The information proved, rather, that discrimination based on origin and appearance continues to be rife for individuals in the same social status. As such it invalidates the position of Marine Le Pen, the arch-conservative who denies such links. Racial discrimination exists alongside social inequality. It adds to it.

We need to stop seeing ethnic statistics as being opposed to republican principles. What is the point of brandishing our universalist ideals if we refuse to measure the gap that separates them from reality? Far from undermining the principle of equal treatment, ethnic statistics take the equality ideal at its word, provided they aren't mixed up with ethno-racial statistics or be extended to management files.

Only by looking reality in the face can we go from paying lip service to properly promoting the ideals of the nation.

*François Héran is a sociologist, anthropologist and demographer and a professor at the Collège de France, where he holds the Migration and Societies chair.

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A Dove From Hiroshima: Is Fumio Kishida Tough Enough To Lead Japan?

Japan's new prime minister is facing the twin challenges of COVID-19 and regional tensions, and some wonder whether he can even last as long as his predecessor, who was forced out after barely one year.

Japan's new PM Fumio Kishida in Tokyo on Sept. 29

Daisuke Kondo


TOKYO — When Fumio Kishida, Japan's new prime minister. introduced himself earlier this month, he announced that the three major projects of his premiership will be the control of the ongoing pandemic; a new type of capitalism; and national security.

Kishida also pledged to deal with China "as its neighbor, biggest trade partner and an important nation which Japan should continue to dialogue with."

Nothing too surprising. Still, it was a rapid turn of events that brought him to the top job, taking over for highly unpopular predecessor, Yoshihide Suga, who had suddenly announced his resignation from office.

After a fierce race, Kishida defeated Taro Kono to become the president of the ruling Liberal Democratic Party (LDP), and pave the way for the prime minister's job.

Born into politics

A key reason for Kishida's victory is the improving health situation, following Japan's fifth wave of the COVID pandemic that coincided with this summer's Olympic Games in Tokyo.

The best way to describe Kishida is to compare him to a sponge: not the most interesting item in a kitchen, yet it can absorb problems and clean up muck. His slogan ("Leaders exist to make other people shine") reflects well his political philosophy.

He is an excellent actor.

Kishida was born into a political family: His grandfather and father were both parliament members. Between the ages of six to nine, he studied in New York because of his father's work at the time. He attended the most prestigious private secondary school — the Kaisei Academy, of which about half of its graduates go to the University of Tokyo.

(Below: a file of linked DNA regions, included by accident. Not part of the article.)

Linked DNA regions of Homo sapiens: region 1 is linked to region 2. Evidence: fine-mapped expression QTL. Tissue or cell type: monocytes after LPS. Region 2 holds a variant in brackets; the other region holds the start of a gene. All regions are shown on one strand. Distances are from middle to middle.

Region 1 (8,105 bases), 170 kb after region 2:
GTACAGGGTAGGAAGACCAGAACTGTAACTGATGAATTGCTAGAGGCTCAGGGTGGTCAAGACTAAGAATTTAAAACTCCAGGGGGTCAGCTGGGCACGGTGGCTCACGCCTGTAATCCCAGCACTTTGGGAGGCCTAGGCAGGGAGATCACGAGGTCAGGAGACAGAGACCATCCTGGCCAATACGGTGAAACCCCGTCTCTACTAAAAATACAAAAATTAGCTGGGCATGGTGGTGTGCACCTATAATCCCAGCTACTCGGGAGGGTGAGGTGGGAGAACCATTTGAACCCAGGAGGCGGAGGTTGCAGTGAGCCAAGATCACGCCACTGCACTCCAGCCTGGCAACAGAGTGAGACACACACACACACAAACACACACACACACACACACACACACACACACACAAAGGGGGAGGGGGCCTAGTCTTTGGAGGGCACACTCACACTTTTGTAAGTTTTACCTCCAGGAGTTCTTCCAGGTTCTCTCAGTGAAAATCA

However, after failing three times the entrance exam to , Kishida finally settled for Waseda University. Coming from a family where virtually all the men went to UTokyo, this was Kishida's first great failure in life.

An invitation for Obama

After he graduated from college, Kishida worked for five years in a bank before serving as secretary for his father, Fumitake Kishida. In 1992, his father suddenly died at the age of 65. The following year, Kishida inherited his father's legacy to be elected as a member of the House of Representatives for the Hiroshima constituency. Since then, he has been elected successfully nine straight times, and served as Shinzo Abe's foreign minister for four years, beginning in December 2012. A former subordinate of his from that time commented on Kishida:

"If we are to sum him up in one sentence, he is an excellent actor. Whenever he was meeting his peers from other countries, we would remind him what should be emphasized, or when a firm, unyielding 'No' was necessary, and so on ... At the meetings, he would then put on his best show, just like an actor."

According to some insiders, during this period as foreign minister, his toughest stance was on nuclear weapons. This is due to the fact that his family hails from Hiroshima.

In 2016, following his suggestion, the G7 Ise-Shima Summit was held in Hiroshima, which meant that President Barack Obama visited the city — the first visit by a U.S. president to Hiroshima, where 118,661 lives were annihilated by the U.S. atomic bomb.

Photo of Shinzo Abe, Barack Obama and Fumio Kishida with their backs to the camera, in Hiroshima in 2016

Shinzo Abe, Barack Obama and Fumio Kishida in Hiroshima in 2016

Japanese cynics

In September, 2020 when Shinzo Abe stepped down as prime minister, Kishida put out his candidacy for the first time for LDP's presidency. He didn't even get close. This was his second great failure.

But reading his biography, Kishida Vision, I must say that besides the two aforementioned hiccups, Kishida's life has been smooth sailing over the past 64 years

When one has had a happy and easy life, one tends to think that human nature is fundamentally good. Yet, the world doesn't work like that. And Japanese tend to believe that "human nature is vice," and have always felt a bit uneasy with the dovish Kishida diplomacy when he was foreign minister.

Leftist traditions from Hiroshima

Hiroshima has always been a city with a leftist political tradition. Kishida's character, coupled with the fact that he belongs to the moderate Kochikai faction within the LDP, inevitably means that he won't be a right-wing prime minister.

How long will a Fumio Kishida government last?

Kishida would never have the courage to be engaged in any military action alongside Japan's ally, the United States, nor will he set off to rewrite the country's constitution.

So after barely a year of Yoshihide Suga in office, how long will a Fumio Kishida government last? If Japan can maintain its relatively stable health situation for some time, it could be a while. But if COVID comes roaring back, and the winter brings a sixth wave of the pandemic as virtually all Japanese experts in infectious diseases have predicted, then Kishida may just end up like Suga. No sponge can clean up that mess.